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Three days and counting...


Tears of jor or tears of despair: Leaving Certificate results day is an emotional hurdle for our teens.

In just three days' time, the Leaving Certificate results will be out. For some, that will mean celebration. For others, though, there will be disappointment. And not just those who do really badly, either. Rose Tully, post-primary helpline coordinator with the National Parents Council, says: "The high achievers are often the most keyed up, they expect high points, and if they don't get them they feel they are letting themselves and their parents down.

"Parents can help," she says. "We all want what is best for our children, but sometimes we try and live our lives through them. We must let them make their own choices, and their own mistakes. On results day we must be there to love them; to help and support them whatever the outcome."

Greg Dalton, a job coach, entirely agrees: "Parents must offer pure support, whatever the results turn out to be. And then they should sit down with the teenager and go through their options. They should encourage them to look back at the exam. Did they work as hard as they could have done? Is it possible, if they repeat, to get those extra points they need?

"They should look at the other options they have. They may not have made their first choice, but they can still have a great future. Not making the points is never as bad as it seems."


Andrew Bannister wasn't happy with his Leaving Certificate results last year.

"I'd done OK," he says. "I'd got into Arts at UCD, but I hadn't got into the course of my choice. I was 50 points shy of that -- music at Trinity.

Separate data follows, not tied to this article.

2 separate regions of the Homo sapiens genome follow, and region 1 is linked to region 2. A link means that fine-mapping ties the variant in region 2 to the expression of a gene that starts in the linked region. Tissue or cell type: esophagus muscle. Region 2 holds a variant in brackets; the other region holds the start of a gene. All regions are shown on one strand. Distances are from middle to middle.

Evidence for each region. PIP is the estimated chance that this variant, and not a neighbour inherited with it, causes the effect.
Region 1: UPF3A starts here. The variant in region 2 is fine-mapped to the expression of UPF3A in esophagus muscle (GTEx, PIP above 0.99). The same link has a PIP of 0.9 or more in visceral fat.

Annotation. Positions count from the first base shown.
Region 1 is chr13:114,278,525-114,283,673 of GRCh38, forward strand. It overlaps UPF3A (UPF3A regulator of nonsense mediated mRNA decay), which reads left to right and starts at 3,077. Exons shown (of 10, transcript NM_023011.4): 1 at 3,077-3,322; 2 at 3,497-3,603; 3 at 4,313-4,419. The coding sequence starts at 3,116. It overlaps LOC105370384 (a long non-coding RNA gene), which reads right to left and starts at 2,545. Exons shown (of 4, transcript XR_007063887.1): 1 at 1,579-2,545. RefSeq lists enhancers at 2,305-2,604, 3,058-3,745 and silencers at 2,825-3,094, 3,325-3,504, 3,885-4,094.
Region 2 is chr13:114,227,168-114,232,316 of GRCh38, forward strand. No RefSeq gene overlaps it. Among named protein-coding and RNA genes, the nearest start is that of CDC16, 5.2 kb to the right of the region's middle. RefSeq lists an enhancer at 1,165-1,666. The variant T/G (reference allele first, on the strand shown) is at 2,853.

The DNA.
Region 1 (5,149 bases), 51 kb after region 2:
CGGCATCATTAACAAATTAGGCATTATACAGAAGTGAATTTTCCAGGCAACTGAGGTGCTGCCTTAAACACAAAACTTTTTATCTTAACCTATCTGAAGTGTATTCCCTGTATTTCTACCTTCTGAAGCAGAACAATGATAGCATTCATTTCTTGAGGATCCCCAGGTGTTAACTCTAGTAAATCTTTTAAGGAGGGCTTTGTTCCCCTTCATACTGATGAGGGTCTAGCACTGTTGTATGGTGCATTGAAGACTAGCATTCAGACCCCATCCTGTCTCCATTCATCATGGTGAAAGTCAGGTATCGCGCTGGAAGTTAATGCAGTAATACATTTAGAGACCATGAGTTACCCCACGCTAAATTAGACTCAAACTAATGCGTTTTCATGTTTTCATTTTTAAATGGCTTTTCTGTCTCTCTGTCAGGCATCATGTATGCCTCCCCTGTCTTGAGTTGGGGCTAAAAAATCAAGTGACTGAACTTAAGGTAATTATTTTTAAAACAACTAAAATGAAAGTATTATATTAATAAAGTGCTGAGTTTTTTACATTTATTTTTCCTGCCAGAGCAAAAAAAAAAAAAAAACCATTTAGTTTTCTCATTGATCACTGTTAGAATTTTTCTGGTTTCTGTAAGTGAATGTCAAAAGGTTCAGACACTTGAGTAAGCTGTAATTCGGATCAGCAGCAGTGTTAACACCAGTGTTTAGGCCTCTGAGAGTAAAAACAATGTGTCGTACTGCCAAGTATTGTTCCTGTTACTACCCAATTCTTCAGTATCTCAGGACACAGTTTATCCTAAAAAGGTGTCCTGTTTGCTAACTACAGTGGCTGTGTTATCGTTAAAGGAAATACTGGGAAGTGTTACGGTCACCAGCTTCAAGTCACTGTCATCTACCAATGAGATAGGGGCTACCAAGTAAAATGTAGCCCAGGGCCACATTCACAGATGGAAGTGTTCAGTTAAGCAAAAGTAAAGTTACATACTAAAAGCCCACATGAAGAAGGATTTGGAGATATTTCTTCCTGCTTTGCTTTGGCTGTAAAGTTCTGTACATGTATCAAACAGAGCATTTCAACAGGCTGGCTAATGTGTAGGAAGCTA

"I didn't know, for sure, if music was what I wanted," he says. "I wasn't really sure, back then, what I wanted to do."

Andrew admits that he hadn't worked as hard as he could have that year.

"I was relaxed on results day," he says. "It's not the greatest feeling in the world when your friends do better than you, but I didn't feel superior to those who did worse than me. It's not a competition."

Andrew discussed his results with his parents, and with their support, he decided that he would repeat. He went to the Institute in Leeson Street.

"It was my decision, but my parents supported me absolutely," he says. "There were times during the year that I wished I was in college with my school friends, but I've kept the friends who matter to me. And I've had time to think about my future.

"I've enjoyed English this year, and I've become interested in human behaviour, too. I'd like, eventually, to do psychology or counselling or perhaps become a psychotherapist. "

This year Andrew will be abroad for results day. He feels reasonably confident that he has done better than last year. What, though, is his advice for others?

"Keep calm," he says. "There is no point getting hyped up about your results. And enjoy your night out, but don't forget to drink water. It helps to dilute all the alcohol. Last year I felt really ill the next day."


  • There are excellent courses in DITs and other colleges that do not require such high points.
  • You can always repeat.
  • You can get work experience in your chosen career and then decide if it is something you really want to pursue.
  • You can earn a living and study part time.
  • You can be successful in life without a degree. Not having one didn't stop Charlie Bird from becoming RTE's chief news correspondent.
  • In five years' time nobody will care how you did in your Leaving Certificate. And that includes you.

The helpline is courtesy of National Parents Council in association with the Irish Independent, the Institute of Guidance Councillors, and Eircom. It is supported by the Department of Education & Science. Helpline phone number: 1800 265 165